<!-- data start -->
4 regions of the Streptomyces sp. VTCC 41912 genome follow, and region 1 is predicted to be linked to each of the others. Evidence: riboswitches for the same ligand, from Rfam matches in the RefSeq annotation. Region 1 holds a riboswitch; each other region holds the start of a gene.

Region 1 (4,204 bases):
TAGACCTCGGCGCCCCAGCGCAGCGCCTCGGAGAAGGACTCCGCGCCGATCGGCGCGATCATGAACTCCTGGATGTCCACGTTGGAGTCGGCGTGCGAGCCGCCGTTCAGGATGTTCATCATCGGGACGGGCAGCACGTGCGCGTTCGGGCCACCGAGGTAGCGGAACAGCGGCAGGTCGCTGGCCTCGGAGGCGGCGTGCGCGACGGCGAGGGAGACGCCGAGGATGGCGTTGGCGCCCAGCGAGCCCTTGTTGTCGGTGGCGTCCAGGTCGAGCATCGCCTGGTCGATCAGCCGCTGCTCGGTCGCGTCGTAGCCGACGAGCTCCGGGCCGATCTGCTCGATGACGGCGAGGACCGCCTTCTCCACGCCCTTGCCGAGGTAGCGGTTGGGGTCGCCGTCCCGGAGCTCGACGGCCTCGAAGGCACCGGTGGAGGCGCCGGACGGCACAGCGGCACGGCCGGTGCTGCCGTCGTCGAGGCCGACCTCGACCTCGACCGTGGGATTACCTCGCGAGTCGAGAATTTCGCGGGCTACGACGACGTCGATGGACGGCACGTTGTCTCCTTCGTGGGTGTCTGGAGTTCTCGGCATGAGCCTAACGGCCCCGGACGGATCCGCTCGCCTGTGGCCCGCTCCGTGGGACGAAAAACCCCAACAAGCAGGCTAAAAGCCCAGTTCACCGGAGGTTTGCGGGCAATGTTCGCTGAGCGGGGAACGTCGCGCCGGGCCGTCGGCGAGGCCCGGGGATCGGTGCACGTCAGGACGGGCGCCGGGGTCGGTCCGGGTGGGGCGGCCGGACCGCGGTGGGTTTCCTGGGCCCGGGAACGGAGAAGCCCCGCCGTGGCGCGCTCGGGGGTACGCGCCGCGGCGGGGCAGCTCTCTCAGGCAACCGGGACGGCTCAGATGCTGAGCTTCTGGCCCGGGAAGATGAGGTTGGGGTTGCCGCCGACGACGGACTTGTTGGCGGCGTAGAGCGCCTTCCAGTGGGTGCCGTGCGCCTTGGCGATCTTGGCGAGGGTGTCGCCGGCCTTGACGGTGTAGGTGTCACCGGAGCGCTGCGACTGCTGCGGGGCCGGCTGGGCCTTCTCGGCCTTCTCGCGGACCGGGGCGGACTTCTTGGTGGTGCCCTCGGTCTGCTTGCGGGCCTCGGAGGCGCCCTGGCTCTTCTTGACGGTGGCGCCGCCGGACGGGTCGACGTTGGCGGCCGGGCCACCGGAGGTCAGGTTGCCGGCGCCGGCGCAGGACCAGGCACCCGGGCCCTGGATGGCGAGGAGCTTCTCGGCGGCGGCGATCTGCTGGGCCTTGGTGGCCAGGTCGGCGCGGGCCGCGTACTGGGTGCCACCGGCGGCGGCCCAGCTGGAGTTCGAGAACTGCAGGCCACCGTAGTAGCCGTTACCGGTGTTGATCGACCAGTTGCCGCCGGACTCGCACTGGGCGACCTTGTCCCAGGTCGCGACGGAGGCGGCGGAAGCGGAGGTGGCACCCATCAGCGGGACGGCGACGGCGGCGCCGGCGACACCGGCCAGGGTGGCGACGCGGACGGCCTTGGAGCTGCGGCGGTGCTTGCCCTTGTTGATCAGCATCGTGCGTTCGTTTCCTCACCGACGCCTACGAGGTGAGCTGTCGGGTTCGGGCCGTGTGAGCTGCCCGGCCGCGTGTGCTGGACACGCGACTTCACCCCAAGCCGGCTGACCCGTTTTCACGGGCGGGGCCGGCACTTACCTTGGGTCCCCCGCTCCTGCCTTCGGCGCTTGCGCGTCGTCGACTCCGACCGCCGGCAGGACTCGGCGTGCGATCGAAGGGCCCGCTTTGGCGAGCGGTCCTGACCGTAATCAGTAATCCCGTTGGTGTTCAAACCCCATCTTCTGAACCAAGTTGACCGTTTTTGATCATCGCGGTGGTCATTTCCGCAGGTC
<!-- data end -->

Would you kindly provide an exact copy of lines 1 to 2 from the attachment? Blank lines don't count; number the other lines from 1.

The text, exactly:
4 regions of the Streptomyces sp. VTCC 41912 genome follow, and region 1 is predicted to be linked to each of the others. Evidence: riboswitches for the same ligand, from Rfam matches in the RefSeq annotation. Region 1 holds a riboswitch; each other region holds the start of a gene.

Region 1 (4,204 bases):